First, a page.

|REVIEWER:||Scott Van Aken|
The Redstone rocket was named for the Redstone Arsenal in Huntsville, Alabama where it was developed. The Redstone family of rockets consisted of a number of American ballistic missiles, sounding rockets and expendable launch vehicles operational during the 1950s and 1960s. The first member of the Redstone family was the PGM-11 Redstone missile, from which all subsequent variations of the Redstone were derived. Those familiar with the German V-2 will quickly realize that this is basically an improved V-2, and it should not be that surprising as many of the German scientists who worked on the V-2 were also heavily involved in the Redstone project. The Juno 1 version of the Redstone launched Explorer 1, the first U.S. orbital satellite in 1958 and the Mercury-Redstone variation carried the first two U.S. astronauts into space in 1961.
Interestingly, the Saturn I and IB were basically clusters of Redstone boosters around a central core. The Sparta was the name given to a series of surplus Redstone missiles with two solid-fuel upper stages launched as part of a joint US-UK research project with Australia from 1966–67. Sparta launched Australia's first Earth satellite, WRESAT.
This kit is just as superbly molded as their previous offerings. This one provides you the opportunity to make one of three distinctive rockets; a standard Redstone IRBM, a Jupiter C with Explorer, and the Sparta that launched WRESAT.
There are four sprues consisting of two identical pairs. The largest two are for the booster section and the launching stand. The other two provide the various upper stages as all three are quite different. There is also a photo etch fret that is very nicely done. This fret includes the various antennas used by the Explorer offering and the WRESAT. It also provided detail for the launch stand.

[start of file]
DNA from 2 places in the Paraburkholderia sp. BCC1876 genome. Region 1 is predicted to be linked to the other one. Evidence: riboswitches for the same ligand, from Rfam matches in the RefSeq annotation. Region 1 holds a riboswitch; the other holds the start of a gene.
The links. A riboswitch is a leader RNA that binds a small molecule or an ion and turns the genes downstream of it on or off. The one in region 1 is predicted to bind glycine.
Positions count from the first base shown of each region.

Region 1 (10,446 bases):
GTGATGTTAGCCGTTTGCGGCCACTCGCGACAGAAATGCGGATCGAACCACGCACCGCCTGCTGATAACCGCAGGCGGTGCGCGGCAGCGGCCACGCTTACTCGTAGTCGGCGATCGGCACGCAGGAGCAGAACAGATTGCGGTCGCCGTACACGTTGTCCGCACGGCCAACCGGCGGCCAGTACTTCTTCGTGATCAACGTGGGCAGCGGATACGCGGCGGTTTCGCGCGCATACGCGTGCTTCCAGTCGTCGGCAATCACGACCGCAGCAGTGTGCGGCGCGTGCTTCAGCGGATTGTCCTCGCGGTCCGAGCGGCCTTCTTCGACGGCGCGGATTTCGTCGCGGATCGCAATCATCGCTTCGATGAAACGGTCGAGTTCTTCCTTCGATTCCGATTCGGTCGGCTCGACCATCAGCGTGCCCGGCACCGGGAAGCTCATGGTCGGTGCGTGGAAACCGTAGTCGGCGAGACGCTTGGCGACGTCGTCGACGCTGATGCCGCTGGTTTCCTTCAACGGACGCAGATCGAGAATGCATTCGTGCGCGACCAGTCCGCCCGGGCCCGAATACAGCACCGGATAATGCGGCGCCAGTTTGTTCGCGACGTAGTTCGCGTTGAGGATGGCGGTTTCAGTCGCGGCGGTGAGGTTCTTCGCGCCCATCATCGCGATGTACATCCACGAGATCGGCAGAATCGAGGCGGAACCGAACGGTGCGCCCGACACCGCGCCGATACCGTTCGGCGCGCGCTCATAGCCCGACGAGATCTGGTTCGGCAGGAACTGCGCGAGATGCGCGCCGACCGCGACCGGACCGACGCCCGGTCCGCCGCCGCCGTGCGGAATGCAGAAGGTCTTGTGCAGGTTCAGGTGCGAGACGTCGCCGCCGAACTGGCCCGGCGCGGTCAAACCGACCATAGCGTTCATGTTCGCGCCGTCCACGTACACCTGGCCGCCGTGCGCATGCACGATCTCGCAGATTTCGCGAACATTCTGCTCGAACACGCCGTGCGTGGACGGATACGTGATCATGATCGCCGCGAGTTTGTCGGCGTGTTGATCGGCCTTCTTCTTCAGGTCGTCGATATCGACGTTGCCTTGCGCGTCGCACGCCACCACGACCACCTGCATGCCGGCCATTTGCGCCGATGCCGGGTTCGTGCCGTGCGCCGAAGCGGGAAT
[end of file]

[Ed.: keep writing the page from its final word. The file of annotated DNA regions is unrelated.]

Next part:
The Jupiter C requires some holes to be drilled for external antennas and the instructions provide the exact location for those. Probably the easiest to build is the Redstone IRBM in overall olive drab with the Sparta a close second. The Sparta is in an overall white with a black nose cone and upper sections in aluminum. The most complex is the Jupiter C as it has the exposed Explorer section that uses the X shaped antennas. It also uses the most decals and requires the fins and very lowest fusealge section to be painted in alternate black and white sections.
Instructions are superb and provide all the detail and colors you need to complete the rocket of your choice. The fairly large decal sheet has been printed my Microscale so you know the quality is there for you.
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